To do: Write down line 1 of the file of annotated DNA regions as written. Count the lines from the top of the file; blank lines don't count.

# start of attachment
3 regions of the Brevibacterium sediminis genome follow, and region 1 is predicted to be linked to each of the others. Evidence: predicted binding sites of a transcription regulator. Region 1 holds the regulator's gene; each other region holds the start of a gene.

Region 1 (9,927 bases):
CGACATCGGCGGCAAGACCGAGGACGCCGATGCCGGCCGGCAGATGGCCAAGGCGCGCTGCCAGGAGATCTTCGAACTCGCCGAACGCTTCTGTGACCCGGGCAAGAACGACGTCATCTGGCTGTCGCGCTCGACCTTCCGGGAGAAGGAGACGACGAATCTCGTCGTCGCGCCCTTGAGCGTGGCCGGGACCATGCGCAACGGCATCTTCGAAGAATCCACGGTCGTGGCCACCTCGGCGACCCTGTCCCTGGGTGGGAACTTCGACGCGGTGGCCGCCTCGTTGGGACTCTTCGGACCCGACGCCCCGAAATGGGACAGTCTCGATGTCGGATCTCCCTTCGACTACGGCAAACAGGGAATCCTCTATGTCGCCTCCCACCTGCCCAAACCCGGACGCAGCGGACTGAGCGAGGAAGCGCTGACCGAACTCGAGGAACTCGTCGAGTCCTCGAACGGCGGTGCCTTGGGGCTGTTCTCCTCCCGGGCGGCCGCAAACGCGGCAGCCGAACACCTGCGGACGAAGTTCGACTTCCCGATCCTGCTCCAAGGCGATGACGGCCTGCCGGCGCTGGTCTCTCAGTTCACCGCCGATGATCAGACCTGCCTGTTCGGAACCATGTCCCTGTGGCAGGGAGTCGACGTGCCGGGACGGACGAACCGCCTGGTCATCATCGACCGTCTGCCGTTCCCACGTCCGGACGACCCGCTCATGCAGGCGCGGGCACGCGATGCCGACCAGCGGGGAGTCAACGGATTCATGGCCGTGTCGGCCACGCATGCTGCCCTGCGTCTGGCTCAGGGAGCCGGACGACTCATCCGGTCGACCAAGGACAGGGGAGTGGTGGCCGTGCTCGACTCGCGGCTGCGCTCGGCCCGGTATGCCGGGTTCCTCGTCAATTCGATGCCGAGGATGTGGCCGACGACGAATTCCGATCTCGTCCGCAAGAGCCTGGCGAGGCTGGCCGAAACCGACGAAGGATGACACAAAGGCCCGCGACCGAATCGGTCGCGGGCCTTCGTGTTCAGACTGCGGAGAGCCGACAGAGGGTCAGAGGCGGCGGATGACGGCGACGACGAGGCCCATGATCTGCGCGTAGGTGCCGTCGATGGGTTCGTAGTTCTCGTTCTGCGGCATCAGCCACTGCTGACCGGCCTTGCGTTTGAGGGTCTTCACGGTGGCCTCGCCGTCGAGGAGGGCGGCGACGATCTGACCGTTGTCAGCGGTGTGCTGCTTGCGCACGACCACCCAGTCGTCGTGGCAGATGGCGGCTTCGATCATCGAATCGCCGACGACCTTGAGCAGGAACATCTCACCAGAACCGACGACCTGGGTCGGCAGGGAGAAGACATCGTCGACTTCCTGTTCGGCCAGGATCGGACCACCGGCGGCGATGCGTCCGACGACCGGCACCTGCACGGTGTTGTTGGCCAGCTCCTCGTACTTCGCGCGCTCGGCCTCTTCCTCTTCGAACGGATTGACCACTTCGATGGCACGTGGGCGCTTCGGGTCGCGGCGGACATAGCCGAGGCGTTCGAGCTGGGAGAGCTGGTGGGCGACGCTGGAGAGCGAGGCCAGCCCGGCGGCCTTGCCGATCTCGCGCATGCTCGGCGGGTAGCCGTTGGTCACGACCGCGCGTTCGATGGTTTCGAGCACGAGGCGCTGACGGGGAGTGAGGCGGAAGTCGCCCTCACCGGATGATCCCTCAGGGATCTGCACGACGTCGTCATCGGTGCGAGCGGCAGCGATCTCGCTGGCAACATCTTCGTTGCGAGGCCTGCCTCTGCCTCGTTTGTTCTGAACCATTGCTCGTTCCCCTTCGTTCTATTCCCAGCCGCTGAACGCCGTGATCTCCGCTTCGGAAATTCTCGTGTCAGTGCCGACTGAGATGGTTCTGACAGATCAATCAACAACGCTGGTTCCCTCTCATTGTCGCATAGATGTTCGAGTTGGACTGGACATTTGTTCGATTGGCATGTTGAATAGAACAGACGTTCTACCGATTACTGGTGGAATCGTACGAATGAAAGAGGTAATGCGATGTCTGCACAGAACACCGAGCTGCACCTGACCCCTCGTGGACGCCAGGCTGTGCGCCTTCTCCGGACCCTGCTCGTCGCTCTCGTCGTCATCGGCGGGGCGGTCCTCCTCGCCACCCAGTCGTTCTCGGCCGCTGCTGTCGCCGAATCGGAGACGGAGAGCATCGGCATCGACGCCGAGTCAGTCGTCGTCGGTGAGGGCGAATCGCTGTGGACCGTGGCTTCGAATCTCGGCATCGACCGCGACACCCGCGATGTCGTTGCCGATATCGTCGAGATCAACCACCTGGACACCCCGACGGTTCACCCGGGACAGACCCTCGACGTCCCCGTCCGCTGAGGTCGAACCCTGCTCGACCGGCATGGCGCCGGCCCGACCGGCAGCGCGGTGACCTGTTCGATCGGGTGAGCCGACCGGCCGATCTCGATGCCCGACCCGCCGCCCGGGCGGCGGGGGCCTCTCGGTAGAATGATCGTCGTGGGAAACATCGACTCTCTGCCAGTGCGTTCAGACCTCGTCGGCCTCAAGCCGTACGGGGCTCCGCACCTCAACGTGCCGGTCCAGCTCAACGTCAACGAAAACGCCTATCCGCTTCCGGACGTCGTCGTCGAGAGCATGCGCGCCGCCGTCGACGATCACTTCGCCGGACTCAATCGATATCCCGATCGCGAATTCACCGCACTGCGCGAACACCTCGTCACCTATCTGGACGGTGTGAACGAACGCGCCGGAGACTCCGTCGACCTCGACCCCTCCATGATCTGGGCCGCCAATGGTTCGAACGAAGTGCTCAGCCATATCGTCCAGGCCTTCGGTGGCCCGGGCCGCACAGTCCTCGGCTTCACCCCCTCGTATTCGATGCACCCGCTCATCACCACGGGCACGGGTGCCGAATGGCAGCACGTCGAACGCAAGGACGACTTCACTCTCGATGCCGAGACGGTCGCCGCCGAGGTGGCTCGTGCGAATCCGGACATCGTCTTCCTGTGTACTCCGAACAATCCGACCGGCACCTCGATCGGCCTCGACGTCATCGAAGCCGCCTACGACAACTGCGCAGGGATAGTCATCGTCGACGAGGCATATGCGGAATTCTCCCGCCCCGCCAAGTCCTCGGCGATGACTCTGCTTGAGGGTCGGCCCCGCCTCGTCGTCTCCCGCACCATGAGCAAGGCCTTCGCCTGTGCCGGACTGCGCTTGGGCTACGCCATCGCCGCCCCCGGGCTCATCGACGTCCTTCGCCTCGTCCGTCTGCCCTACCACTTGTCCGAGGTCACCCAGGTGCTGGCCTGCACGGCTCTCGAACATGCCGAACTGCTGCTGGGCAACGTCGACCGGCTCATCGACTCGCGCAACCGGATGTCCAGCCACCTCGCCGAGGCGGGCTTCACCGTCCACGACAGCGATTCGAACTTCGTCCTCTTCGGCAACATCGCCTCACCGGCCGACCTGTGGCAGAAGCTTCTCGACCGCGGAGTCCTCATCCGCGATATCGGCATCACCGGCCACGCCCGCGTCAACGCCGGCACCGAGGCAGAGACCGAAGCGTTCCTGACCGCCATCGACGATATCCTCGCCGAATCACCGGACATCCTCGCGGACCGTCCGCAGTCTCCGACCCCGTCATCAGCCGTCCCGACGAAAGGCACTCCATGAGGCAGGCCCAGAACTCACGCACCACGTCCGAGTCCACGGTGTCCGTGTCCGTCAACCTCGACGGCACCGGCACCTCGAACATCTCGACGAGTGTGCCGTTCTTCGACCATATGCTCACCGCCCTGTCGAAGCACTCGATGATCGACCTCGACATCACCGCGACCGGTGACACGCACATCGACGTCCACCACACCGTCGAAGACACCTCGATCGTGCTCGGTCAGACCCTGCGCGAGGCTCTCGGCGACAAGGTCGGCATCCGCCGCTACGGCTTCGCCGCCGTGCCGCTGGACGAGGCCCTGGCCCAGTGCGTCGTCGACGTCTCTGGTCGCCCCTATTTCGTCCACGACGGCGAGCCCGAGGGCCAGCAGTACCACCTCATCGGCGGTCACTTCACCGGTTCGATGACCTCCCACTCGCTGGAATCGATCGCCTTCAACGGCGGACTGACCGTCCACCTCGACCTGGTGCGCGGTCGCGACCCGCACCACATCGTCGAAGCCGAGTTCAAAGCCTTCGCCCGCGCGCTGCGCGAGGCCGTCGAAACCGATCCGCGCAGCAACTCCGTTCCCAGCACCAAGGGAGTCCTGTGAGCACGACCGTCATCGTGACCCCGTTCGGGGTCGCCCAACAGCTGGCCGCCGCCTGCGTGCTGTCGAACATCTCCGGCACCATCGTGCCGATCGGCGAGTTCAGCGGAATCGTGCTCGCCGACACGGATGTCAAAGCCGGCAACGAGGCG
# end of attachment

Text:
3 regions of the Brevibacterium sediminis genome follow, and region 1 is predicted to be linked to each of the others. Evidence: predicted binding sites of a transcription regulator. Region 1 holds the regulator's gene; each other region holds the start of a gene.